One of my mentors, Paul Tobin, is a sales and marketing guru. In a discussion we had a few years ago, he explained the difference between Sales and Marketing to me. He stated that,
“In Sales, you go out and try to get people to buy something from you. In marketing, you create such a compelling story around your product or service that people come to you to buy it.”
Basically, it is the difference between pushing your product or services out to the buyer and drawing the buyer in through a compelling force.
I think about these push/pull differences as I look at our workforce and job market today. There are a lot of people out there looking for new employment, sending our resumes, posting on job boards, and waiting for a return call. Sometimes, it is a long wait.
Then I see people who are looking for new employment by networking, talking to people, donating their time and resources. A lot of these people don’t wear their job search on their sleeves; they just exhibit skill and qualities that employers are looking for and expose these attributes to a broader network.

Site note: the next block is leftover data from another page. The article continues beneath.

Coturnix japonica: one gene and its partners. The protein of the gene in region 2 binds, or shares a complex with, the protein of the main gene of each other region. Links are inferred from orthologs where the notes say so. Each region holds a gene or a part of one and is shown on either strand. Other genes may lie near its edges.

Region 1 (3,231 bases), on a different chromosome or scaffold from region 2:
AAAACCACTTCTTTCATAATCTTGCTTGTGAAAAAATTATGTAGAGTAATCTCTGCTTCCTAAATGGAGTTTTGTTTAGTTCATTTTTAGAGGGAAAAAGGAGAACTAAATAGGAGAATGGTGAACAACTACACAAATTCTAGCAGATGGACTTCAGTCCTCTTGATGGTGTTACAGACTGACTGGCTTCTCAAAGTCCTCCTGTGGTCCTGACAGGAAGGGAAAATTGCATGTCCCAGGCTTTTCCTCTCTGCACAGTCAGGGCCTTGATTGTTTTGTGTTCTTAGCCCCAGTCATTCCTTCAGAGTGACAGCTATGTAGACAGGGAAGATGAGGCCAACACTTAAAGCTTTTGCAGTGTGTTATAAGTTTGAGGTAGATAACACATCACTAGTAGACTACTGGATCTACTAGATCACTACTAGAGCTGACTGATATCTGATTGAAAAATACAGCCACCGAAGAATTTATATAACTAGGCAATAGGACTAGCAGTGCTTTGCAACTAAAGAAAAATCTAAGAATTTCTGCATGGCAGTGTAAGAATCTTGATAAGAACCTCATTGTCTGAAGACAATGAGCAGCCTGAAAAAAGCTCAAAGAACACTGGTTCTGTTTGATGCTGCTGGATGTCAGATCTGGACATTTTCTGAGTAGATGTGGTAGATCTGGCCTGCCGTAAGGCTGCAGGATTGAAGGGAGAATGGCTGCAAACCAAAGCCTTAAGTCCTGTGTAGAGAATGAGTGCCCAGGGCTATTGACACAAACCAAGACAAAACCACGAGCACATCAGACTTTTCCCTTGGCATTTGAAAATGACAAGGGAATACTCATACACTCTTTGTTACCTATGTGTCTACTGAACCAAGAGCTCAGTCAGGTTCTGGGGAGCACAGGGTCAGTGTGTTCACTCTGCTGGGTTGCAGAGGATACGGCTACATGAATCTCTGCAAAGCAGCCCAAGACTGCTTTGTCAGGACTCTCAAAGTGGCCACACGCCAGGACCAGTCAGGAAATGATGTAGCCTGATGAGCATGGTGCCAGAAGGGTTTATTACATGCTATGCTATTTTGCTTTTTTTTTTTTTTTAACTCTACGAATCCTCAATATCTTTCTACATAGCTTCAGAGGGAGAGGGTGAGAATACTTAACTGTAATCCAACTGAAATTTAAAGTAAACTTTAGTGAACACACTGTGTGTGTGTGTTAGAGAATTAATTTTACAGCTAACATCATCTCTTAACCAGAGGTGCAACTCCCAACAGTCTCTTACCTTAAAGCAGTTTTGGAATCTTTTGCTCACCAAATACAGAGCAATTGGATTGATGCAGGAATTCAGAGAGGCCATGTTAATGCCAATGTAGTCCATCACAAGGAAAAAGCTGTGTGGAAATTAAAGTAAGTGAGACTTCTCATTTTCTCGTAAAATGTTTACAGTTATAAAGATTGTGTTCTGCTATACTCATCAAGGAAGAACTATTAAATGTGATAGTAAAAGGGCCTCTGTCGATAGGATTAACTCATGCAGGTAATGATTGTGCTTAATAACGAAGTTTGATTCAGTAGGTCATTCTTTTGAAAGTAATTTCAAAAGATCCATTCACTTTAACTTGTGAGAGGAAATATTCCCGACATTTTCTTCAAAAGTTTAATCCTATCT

As I look at these two different approaches to career development, I often wonder which one is best?
Over the past few years, there has been a lot written about creating your “personal brand.” A personal brand is the professional identity that you create by crystallizing your work experience and personal skills into a cohesive public image. This concept of “personal brand” is really a combination of how you sell and market yourself.
So, maybe the answer to the most powerful job search is combining both the sales and marketing of your skills. It may not be a matter of one approach being better than another. Successful career advancement may be about finding the right mix of traditional job search tactics with modern networking and outreach activities.
What I do know to be true is that success will be found when you develop and maintain your professional presence in the marketplace. Like they say about winning the lottery,
“You can’t win, if you don’t play.”